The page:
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Impressionism: A Little Light Painting
Some of the painting techniques you might practice stem from the impressionism art movement. Learn why its pretty pictures were once shocking with Groupon's introduction.
Before Monet, Degas, Renoir, and Pissarro were household names, they were anonymous by choice. In 1874, under the aegis of the Anonymous Society of Painters, Sculptors, and Printmakers, they launched an independent exhibition marked by works whose soft lines seemed to ripple with light and motion like canopies of leaves in wind and sun. Although it may be hard today to see anything but bright, breezy beauty in Monet’s haystacks or Mary Cassatt’s mother-daughter pairs, the style came as a shock to the art critics of the time, who were used to sober color palettes and meticulous attention to realistic detail. Now, however, the painter’s hand and materials asserted themselves on the canvas in short brushstrokes and a suggestive rather than restrictive approach to lines. Although that first exhibition included the Monet painting Impression, Sunrise, the hazy harbor scene would not have come to name the entire movement if not for one of its detractors. In a review, the critic Louis Leroy threaded a litany of complaints around the term “impressionist,” sniffing that “wallpaper in its embryonic state is more finished than that seascape.”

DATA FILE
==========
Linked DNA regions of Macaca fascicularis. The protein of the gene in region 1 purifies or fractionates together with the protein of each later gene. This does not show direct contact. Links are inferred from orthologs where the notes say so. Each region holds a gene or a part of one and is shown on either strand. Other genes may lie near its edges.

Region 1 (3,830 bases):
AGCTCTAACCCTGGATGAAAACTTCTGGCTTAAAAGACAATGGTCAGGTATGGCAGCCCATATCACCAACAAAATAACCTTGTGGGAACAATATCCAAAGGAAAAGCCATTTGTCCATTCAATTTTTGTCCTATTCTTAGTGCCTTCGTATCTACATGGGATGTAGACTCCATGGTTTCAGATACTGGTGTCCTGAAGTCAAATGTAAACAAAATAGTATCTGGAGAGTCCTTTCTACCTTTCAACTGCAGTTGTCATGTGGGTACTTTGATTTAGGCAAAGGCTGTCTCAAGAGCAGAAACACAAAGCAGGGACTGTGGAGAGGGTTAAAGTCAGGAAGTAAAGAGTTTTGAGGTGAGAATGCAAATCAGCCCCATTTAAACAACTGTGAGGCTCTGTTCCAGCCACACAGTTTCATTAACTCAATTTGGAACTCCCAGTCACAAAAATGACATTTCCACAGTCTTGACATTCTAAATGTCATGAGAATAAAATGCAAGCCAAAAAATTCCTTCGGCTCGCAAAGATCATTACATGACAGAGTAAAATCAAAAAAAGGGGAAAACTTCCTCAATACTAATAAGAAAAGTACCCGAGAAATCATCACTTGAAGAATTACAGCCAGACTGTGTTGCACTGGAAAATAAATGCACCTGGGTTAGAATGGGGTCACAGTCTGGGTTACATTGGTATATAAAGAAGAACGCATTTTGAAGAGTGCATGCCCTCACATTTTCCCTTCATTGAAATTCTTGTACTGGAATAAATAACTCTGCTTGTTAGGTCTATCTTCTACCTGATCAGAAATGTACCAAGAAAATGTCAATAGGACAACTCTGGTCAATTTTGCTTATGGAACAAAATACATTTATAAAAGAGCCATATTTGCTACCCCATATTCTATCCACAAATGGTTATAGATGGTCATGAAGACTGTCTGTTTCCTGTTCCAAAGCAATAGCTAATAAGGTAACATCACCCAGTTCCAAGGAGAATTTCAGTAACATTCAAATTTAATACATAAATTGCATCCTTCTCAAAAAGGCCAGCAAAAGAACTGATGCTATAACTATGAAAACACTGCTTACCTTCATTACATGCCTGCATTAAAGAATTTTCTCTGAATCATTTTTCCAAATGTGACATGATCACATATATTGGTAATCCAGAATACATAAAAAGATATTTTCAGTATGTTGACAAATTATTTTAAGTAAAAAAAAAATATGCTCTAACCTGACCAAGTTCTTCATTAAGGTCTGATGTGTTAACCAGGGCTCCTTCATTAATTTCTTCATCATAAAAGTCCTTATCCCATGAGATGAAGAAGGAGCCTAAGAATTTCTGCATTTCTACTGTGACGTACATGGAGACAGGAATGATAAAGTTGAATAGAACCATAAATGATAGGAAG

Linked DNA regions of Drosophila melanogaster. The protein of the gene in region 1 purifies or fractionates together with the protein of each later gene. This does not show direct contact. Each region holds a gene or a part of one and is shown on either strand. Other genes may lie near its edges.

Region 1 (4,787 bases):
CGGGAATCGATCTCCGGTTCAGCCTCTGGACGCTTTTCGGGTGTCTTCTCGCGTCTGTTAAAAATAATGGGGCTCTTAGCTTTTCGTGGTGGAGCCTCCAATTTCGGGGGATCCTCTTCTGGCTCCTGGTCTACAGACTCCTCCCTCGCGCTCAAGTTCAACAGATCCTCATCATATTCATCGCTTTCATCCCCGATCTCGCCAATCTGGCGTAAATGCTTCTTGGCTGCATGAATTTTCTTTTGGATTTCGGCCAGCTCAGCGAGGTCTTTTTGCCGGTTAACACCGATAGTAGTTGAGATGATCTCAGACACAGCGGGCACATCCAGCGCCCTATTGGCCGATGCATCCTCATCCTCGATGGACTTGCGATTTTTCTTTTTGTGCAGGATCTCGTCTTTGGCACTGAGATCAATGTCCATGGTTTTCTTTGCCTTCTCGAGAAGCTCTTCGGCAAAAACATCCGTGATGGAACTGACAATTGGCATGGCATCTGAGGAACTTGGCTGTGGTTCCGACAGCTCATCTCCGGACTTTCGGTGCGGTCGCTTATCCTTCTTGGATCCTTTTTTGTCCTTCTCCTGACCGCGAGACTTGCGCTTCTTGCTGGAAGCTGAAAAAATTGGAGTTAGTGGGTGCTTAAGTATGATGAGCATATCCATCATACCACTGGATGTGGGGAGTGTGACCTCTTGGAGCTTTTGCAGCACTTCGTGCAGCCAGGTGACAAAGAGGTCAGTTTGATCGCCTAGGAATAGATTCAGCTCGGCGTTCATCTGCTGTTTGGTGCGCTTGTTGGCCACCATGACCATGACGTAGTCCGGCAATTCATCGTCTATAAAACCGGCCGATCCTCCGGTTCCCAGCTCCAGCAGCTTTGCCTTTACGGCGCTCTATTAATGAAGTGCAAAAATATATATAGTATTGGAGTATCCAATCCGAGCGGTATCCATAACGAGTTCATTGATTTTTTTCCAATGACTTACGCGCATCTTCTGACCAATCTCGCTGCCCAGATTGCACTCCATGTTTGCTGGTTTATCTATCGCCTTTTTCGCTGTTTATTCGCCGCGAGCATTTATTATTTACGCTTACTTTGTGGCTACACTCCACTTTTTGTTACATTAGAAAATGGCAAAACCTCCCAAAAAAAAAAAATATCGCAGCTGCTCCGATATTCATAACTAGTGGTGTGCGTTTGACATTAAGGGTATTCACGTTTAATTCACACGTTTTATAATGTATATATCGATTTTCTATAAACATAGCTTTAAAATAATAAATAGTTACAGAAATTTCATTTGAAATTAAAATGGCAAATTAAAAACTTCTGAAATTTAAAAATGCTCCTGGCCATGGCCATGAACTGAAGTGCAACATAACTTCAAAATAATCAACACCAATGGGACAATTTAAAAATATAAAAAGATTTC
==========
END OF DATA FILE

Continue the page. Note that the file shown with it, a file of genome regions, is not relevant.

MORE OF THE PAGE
Impressionism focused on naturalism, but a form of naturalism unedited by distaste for the encroachment of technology and city life. Images of landscapes, city scenes, families enjoying leisure time, and ballerinas stretching for rehearsal show affection for the messiness of earthly life. After the main movement dissolved, artists continued using many of its techniques, forming a body of emotionally vibrant work that came to be known as postimpressionism. In its informal hall of fame are such luminaries as Vincent van Gogh, Georges Seurat, and Paul Cézanne.